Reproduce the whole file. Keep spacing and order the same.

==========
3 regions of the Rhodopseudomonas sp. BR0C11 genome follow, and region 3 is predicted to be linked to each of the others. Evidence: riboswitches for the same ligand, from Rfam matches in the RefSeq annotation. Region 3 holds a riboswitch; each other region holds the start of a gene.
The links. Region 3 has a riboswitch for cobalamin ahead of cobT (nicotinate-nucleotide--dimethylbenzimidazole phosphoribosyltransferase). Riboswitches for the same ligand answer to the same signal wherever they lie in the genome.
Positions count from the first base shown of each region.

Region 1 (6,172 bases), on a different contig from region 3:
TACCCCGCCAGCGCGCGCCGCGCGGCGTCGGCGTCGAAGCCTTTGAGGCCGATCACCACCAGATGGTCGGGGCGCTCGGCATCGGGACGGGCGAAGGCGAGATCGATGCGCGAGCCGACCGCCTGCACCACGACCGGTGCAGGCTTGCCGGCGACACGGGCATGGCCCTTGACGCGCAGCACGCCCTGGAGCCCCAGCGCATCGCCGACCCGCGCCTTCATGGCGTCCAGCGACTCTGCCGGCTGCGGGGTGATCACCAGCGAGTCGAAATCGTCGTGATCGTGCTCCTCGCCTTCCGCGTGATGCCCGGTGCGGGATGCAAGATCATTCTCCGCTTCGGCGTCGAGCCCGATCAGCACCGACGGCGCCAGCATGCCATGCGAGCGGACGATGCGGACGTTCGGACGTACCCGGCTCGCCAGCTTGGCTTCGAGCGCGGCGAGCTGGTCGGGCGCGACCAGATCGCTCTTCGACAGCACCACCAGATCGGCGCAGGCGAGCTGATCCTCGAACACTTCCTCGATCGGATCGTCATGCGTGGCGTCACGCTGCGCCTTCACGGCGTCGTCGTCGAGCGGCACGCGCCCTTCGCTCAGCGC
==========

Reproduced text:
3 regions of the Rhodopseudomonas sp. BR0C11 genome follow, and region 3 is predicted to be linked to each of the others. Evidence: riboswitches for the same ligand, from Rfam matches in the RefSeq annotation. Region 3 holds a riboswitch; each other region holds the start of a gene.
The links. Region 3 has a riboswitch for cobalamin ahead of cobT (nicotinate-nucleotide--dimethylbenzimidazole phosphoribosyltransferase). Riboswitches for the same ligand answer to the same signal wherever they lie in the genome.
Positions count from the first base shown of each region.

Region 1 (6,172 bases), on a different contig from region 3:
TACCCCGCCAGCGCGCGCCGCGCGGCGTCGGCGTCGAAGCCTTTGAGGCCGATCACCACCAGATGGTCGGGGCGCTCGGCATCGGGACGGGCGAAGGCGAGATCGATGCGCGAGCCGACCGCCTGCACCACGACCGGTGCAGGCTTGCCGGCGACACGGGCATGGCCCTTGACGCGCAGCACGCCCTGGAGCCCCAGCGCATCGCCGACCCGCGCCTTCATGGCGTCCAGCGACTCTGCCGGCTGCGGGGTGATCACCAGCGAGTCGAAATCGTCGTGATCGTGCTCCTCGCCTTCCGCGTGATGCCCGGTGCGGGATGCAAGATCATTCTCCGCTTCGGCGTCGAGCCCGATCAGCACCGACGGCGCCAGCATGCCATGCGAGCGGACGATGCGGACGTTCGGACGTACCCGGCTCGCCAGCTTGGCTTCGAGCGCGGCGAGCTGGTCGGGCGCGACCAGATCGCTCTTCGACAGCACCACCAGATCGGCGCAGGCGAGCTGATCCTCGAACACTTCCTCGATCGGATCGTCATGCGTGGCGTCACGCTGCGCCTTCACGGCGTCGTCGTCGAGCGGCACGCGCCCTTCGCTCAGCGC